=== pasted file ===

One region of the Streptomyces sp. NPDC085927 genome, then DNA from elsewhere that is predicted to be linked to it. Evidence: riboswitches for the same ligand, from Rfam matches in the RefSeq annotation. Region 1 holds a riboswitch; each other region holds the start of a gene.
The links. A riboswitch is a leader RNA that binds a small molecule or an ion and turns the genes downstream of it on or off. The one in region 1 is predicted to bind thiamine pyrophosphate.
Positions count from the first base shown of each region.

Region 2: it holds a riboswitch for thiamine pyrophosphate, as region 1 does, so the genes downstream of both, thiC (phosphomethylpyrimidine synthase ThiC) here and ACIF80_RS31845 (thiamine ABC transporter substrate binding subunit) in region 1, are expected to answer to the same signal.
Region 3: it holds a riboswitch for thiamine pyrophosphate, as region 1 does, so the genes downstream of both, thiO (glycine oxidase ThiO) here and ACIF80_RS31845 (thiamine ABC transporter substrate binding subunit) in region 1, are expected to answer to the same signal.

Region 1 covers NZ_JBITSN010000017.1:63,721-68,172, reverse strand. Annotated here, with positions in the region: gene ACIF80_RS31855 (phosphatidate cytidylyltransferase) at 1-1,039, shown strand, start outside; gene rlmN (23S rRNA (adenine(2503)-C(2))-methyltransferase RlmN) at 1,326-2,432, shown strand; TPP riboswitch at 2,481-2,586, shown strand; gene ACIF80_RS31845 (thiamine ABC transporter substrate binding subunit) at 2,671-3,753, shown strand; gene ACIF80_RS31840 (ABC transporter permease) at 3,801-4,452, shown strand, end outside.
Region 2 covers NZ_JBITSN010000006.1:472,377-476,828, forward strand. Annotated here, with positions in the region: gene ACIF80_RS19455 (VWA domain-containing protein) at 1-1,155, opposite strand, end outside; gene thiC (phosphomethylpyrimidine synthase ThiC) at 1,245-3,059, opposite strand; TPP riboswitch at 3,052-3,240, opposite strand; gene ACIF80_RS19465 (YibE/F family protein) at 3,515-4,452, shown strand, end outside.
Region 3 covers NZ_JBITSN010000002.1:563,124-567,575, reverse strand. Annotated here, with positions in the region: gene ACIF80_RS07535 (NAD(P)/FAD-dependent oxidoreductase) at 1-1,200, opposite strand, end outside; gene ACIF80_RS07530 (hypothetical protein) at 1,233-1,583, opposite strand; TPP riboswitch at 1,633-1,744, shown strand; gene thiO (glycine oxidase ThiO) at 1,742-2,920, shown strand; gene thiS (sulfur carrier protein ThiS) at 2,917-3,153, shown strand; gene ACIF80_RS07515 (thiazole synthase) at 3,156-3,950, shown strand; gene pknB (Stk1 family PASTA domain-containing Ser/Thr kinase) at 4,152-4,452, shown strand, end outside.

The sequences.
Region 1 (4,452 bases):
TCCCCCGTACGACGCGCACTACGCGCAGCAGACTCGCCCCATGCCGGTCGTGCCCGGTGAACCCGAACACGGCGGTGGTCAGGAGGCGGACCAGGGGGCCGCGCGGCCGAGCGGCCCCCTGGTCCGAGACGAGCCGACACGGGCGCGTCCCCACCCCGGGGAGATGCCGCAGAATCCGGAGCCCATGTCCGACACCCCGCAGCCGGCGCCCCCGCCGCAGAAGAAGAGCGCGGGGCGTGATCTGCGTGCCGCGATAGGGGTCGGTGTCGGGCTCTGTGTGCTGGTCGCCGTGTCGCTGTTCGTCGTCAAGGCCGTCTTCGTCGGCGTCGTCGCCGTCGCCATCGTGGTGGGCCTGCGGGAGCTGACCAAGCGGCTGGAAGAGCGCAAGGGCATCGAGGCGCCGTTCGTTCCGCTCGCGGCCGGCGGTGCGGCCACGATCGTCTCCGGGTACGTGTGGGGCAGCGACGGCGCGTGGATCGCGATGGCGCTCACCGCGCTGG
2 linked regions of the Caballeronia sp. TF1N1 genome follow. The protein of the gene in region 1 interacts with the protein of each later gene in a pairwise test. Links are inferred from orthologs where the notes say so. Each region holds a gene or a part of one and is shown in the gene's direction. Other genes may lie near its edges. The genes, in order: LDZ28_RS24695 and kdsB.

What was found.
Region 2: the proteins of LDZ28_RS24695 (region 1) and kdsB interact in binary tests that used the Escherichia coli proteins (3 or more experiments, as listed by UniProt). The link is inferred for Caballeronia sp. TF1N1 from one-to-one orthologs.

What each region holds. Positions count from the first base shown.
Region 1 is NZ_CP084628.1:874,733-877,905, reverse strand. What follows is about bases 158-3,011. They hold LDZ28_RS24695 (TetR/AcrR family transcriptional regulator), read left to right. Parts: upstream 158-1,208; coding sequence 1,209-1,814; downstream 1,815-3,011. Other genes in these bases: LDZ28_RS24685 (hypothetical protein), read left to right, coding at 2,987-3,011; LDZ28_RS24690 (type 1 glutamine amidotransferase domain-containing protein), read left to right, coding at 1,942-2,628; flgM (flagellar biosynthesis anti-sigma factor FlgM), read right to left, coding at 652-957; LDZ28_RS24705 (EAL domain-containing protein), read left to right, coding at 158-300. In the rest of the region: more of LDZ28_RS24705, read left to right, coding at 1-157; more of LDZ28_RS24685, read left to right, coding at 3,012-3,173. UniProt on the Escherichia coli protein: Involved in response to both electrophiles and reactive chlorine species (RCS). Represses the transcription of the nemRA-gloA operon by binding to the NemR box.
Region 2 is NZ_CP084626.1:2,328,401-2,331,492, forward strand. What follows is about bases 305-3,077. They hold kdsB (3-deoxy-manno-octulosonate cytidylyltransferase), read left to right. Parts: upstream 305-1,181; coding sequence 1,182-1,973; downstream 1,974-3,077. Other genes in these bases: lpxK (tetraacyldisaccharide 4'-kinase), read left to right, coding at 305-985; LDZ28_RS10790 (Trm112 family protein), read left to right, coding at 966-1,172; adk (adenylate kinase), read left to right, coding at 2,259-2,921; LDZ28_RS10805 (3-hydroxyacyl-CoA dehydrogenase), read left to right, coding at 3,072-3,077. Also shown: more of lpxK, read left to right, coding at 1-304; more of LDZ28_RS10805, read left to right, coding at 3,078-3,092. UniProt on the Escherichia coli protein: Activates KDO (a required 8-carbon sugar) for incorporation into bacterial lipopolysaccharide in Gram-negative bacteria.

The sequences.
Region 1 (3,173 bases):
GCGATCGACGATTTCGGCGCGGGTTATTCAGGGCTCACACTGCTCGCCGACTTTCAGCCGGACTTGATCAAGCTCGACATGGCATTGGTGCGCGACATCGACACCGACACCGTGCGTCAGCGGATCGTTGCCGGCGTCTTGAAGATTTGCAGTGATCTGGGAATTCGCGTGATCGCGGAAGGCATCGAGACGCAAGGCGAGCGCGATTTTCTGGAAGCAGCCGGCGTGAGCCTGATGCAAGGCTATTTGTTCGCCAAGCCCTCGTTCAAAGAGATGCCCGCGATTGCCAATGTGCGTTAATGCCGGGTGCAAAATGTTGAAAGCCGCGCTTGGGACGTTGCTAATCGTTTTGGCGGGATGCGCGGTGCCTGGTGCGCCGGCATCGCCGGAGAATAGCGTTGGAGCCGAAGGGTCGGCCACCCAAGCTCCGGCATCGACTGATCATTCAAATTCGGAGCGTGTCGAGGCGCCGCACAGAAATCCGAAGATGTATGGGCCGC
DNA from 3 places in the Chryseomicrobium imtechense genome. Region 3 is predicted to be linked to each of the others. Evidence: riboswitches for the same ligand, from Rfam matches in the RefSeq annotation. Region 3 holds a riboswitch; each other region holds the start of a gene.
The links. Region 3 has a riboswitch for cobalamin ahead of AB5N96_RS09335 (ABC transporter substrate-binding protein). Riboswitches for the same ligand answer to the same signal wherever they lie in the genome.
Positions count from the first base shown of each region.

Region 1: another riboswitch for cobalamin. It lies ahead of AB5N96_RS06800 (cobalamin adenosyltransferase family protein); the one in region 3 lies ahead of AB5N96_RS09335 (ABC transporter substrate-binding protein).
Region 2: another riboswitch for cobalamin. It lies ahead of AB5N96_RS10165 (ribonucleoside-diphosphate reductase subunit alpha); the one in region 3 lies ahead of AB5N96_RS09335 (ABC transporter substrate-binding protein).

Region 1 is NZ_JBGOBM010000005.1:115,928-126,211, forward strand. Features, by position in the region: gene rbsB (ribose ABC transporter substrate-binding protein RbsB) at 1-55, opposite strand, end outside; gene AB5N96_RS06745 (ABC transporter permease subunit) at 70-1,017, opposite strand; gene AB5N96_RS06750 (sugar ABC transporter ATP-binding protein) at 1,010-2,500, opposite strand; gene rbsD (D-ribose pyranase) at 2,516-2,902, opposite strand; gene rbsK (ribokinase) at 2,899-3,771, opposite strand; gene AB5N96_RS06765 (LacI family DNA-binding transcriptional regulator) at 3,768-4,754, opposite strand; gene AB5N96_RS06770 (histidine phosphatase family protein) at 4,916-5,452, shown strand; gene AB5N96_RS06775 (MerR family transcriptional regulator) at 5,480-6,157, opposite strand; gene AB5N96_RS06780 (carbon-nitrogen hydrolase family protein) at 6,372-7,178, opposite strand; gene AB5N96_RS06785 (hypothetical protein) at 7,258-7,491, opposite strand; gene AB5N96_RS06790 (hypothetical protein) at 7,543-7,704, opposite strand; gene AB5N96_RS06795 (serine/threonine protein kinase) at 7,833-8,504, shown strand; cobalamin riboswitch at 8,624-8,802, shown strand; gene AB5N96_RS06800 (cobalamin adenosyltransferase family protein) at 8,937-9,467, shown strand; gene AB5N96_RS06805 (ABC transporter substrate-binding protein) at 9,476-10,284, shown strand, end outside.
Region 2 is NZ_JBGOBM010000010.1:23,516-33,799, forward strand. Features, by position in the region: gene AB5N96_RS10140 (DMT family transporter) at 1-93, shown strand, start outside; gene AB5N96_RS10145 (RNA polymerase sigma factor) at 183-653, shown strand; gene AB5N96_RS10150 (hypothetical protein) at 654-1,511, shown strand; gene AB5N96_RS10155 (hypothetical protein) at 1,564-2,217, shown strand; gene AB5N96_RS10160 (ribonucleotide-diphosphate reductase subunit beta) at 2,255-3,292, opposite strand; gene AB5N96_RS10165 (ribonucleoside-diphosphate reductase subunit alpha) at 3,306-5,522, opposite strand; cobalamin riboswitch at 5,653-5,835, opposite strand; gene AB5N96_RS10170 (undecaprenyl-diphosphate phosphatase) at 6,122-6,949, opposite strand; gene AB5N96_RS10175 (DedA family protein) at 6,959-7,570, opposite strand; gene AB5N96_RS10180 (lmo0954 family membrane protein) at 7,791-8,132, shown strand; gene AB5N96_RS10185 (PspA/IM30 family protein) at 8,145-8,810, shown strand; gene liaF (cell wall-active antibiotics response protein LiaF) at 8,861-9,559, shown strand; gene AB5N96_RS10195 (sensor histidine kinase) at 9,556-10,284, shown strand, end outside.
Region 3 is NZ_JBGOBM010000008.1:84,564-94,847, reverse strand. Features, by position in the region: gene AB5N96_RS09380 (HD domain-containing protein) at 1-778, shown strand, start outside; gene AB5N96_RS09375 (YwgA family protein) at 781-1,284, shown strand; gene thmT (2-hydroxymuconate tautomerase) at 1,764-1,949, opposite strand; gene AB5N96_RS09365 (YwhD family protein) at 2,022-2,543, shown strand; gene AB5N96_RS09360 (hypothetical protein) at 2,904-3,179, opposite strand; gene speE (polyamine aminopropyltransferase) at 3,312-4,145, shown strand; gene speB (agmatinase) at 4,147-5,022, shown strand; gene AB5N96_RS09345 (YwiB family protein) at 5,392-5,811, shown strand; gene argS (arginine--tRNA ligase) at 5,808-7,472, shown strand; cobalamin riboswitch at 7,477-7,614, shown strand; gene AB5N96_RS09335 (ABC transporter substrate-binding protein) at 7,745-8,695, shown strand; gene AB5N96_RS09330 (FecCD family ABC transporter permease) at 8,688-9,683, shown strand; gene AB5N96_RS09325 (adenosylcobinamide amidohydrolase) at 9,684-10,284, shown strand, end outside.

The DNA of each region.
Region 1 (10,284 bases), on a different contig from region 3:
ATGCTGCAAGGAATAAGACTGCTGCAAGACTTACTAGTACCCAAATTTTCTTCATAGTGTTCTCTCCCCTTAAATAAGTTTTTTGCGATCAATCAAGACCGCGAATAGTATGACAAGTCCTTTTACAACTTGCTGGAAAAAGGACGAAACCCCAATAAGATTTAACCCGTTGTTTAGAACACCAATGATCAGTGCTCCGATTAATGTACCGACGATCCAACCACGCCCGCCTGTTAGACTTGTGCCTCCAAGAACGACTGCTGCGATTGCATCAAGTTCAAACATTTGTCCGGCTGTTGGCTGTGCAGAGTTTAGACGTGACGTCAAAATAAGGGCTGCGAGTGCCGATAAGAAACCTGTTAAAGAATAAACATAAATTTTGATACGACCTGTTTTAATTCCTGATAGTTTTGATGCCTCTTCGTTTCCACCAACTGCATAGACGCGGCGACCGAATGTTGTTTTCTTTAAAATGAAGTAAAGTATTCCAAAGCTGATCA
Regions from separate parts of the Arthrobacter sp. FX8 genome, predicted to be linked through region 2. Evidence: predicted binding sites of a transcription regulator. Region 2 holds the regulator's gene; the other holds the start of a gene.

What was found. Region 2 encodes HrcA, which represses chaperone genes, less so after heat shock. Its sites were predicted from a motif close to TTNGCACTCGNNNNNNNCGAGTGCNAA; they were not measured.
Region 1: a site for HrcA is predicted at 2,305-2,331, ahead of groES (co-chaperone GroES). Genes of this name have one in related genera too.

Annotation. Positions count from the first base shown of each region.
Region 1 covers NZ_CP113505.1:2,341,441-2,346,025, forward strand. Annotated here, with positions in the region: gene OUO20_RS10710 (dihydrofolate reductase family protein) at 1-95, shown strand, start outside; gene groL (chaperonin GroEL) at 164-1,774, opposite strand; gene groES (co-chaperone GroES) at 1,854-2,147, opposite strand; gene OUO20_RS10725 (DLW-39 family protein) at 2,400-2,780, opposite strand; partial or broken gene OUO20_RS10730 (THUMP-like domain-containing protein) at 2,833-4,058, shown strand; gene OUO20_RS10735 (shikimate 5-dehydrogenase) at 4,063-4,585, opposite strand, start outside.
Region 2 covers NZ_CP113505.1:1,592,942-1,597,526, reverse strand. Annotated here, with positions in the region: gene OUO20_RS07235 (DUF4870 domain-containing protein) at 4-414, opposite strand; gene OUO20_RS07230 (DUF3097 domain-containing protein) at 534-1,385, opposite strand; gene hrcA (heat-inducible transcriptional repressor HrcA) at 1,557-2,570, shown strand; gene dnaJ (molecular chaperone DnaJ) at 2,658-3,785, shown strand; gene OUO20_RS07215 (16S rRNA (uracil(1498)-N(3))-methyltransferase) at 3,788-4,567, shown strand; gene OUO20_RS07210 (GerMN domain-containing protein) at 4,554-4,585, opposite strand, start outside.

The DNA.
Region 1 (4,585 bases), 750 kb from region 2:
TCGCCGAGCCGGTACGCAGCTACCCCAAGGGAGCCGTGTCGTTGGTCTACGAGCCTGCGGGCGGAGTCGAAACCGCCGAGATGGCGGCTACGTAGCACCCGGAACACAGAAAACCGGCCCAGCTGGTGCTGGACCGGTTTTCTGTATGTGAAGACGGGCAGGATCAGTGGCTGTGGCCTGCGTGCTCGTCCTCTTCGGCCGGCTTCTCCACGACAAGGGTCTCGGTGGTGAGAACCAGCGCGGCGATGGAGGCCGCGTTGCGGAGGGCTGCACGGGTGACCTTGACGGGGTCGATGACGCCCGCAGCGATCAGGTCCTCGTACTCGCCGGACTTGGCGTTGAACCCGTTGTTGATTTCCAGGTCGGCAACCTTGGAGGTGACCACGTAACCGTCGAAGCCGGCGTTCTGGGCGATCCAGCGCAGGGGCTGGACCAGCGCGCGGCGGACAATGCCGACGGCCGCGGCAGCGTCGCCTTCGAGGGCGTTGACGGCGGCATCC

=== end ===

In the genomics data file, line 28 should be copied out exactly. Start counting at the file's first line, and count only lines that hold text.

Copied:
Region 3 is NZ_JBGOBM010000008.1:84,564-94,847, reverse strand. Features, by position in the region: gene AB5N96_RS09380 (HD domain-containing protein) at 1-778, shown strand, start outside; gene AB5N96_RS09375 (YwgA family protein) at 781-1,284, shown strand; gene thmT (2-hydroxymuconate tautomerase) at 1,764-1,949, opposite strand; gene AB5N96_RS09365 (YwhD family protein) at 2,022-2,543, shown strand; gene AB5N96_RS09360 (hypothetical protein) at 2,904-3,179, opposite strand; gene speE (polyamine aminopropyltransferase) at 3,312-4,145, shown strand; gene speB (agmatinase) at 4,147-5,022, shown strand; gene AB5N96_RS09345 (YwiB family protein) at 5,392-5,811, shown strand; gene argS (arginine--tRNA ligase) at 5,808-7,472, shown strand; cobalamin riboswitch at 7,477-7,614, shown strand; gene AB5N96_RS09335 (ABC transporter substrate-binding protein) at 7,745-8,695, shown strand; gene AB5N96_RS09330 (FecCD family ABC transporter permease) at 8,688-9,683, shown strand; gene AB5N96_RS09325 (adenosylcobinamide amidohydrolase) at 9,684-10,284, shown strand, end outside.